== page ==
The team at Healthy Families Manukau, Manurewa-Papakura have been thinking a lot about movement and why it’s so important to the well-being and health of our local community.
Here’s what we know. 78% of adults and 80% of young people in the Auckland region take part in some form of sport and recreation each week. Yet, despite these seemingly positive statistics, we also have growing levels of obesity that are making our population really unwell. 31% of adults aged 15 years and over are obese and a further 35% are overweight. It’s as grim with children. 11% of children (aged 2–14 years) are obese and a further 22% were children were overweight but not obese. Add to the mix ethnicity inequities - with Pacific people 2.5 to 3 times and Maori 1.5 to 2 times more likely to be obese than New Zealand Europeans.
As a significant determinant of health, obesity increases the risk of heart disease, stroke, type 2 diabetes, cancer, osteoarthritis and depression and, in 2006 cost New Zealand somewhere between $722 and $849 million. This is an issue Healthy Families MMP is tackling head on.
So what’s the disconnect? We know there’s lots of movement within our local communities. Many of us work in labour intensive, highly physical jobs. We walk our kids to school, to the shops and around the park. We play sport, we go to the gym and we run for the bus. But still too many of us are overweight and unhealthy.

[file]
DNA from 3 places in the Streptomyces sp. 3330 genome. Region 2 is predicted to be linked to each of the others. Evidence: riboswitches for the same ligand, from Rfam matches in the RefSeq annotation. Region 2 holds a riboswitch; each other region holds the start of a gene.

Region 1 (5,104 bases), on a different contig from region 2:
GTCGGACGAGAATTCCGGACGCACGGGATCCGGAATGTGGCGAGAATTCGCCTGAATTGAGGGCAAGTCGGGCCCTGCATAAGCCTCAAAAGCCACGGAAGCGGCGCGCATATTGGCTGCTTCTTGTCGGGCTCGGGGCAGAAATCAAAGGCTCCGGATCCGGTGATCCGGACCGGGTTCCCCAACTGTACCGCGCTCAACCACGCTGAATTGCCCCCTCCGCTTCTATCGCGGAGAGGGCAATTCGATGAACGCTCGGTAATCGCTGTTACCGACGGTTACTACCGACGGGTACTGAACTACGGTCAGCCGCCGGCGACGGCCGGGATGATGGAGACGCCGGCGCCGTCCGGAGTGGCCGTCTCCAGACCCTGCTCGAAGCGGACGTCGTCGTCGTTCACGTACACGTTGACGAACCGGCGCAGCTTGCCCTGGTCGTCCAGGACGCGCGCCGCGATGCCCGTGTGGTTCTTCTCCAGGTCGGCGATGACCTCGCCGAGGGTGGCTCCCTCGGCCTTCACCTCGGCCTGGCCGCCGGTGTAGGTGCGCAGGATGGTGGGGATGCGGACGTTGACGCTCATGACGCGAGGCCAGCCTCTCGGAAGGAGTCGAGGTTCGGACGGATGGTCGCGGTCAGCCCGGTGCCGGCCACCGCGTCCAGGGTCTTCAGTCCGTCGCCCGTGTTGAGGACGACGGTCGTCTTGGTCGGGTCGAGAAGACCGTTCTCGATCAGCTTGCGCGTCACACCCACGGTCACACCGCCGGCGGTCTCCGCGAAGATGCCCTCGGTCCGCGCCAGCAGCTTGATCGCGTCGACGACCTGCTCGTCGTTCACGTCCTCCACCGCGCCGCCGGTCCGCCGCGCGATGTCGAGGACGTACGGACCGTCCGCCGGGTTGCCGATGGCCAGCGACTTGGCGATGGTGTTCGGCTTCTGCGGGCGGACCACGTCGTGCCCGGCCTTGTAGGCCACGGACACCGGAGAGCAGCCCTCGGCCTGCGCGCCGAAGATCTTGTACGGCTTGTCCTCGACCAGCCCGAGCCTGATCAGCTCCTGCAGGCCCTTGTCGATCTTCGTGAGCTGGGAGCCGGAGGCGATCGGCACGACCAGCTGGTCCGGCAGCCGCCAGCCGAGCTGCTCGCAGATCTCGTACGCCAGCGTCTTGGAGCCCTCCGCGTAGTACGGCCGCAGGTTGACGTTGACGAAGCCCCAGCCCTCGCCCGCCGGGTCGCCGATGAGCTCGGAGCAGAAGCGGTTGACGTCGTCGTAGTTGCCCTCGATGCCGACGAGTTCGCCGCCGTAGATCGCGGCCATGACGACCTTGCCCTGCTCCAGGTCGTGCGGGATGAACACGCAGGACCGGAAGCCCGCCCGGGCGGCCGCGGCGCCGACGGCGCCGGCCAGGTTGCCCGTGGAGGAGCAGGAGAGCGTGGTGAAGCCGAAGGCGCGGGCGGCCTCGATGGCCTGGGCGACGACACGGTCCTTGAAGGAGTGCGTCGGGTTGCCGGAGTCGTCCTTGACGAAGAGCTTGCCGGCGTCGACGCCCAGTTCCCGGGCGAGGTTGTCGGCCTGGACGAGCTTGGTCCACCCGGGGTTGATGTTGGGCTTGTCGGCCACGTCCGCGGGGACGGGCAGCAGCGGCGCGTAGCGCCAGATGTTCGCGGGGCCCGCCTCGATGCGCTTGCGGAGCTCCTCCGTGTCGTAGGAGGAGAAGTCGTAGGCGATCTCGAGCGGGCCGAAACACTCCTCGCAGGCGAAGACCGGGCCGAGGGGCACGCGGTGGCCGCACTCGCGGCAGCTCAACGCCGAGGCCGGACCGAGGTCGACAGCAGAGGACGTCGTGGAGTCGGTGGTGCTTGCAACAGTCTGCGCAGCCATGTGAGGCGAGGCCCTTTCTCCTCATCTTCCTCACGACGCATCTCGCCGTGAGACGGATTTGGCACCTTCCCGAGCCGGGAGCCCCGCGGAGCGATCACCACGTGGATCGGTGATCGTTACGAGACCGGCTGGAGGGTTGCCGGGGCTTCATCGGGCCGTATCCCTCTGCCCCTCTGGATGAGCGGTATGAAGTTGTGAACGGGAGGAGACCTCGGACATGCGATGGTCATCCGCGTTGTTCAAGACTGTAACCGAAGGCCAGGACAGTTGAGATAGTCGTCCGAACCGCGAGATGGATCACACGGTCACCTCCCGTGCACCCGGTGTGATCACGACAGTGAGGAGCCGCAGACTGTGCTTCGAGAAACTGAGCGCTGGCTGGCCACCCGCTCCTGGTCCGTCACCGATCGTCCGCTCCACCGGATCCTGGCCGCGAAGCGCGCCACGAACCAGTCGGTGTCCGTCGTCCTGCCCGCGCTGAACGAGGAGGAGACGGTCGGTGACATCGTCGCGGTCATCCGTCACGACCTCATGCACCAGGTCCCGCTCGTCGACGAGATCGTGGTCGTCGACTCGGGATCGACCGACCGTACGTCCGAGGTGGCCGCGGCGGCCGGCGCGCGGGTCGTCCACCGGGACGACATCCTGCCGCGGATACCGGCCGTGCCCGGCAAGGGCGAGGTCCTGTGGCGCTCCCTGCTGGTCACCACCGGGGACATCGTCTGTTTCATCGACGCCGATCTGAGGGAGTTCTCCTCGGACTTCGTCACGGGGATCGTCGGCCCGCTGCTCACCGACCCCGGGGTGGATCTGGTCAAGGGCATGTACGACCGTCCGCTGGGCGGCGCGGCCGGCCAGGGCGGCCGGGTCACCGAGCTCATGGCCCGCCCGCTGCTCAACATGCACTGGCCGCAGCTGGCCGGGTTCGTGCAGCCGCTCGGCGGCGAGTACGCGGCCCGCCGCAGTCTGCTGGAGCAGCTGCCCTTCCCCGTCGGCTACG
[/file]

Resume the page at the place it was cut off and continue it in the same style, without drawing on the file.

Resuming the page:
We know that some of the movement we are doing doesn’t equate to good health or well-being. We aren’t getting the balance right with what and how we eat and the type of physical activity we are doing.
But the great thing is our community want to talk about it. We are getting some incredible insights about how physical activity and sport is viewed and, what the barriers are for our community to get involved and keep it up.
We are hearing really heartening stories. Our community champions are purposefully building skill, capacity and support mechanisms to create space and independence for our people to move. What makes this really amazing is that our community is also telling us that to create a positive movement cycle, it helps if we normalise physical activity, especially in the early years. Having champions working to disable barriers and offer opportunities to maintain and sustain healthy movement is going to lead to positive change.
Based on what we are getting told, we are designing activations that will empower our community to find the right ways and means to get physical and move for ‘good’. At the same time we need to challenge the fact our community is being diseased by convenience. Access to fast, unhealthy food is making us sick. There are lots of factors to consider including poverty, time pressures, social norms and lack of choice but we know there are rich opportunities to make changes to the places we live, work, play and learn to promote and support well-being and good health.
We’d love to hear your views, ideas and suggestions! Please email Willie Iosia on email@example.com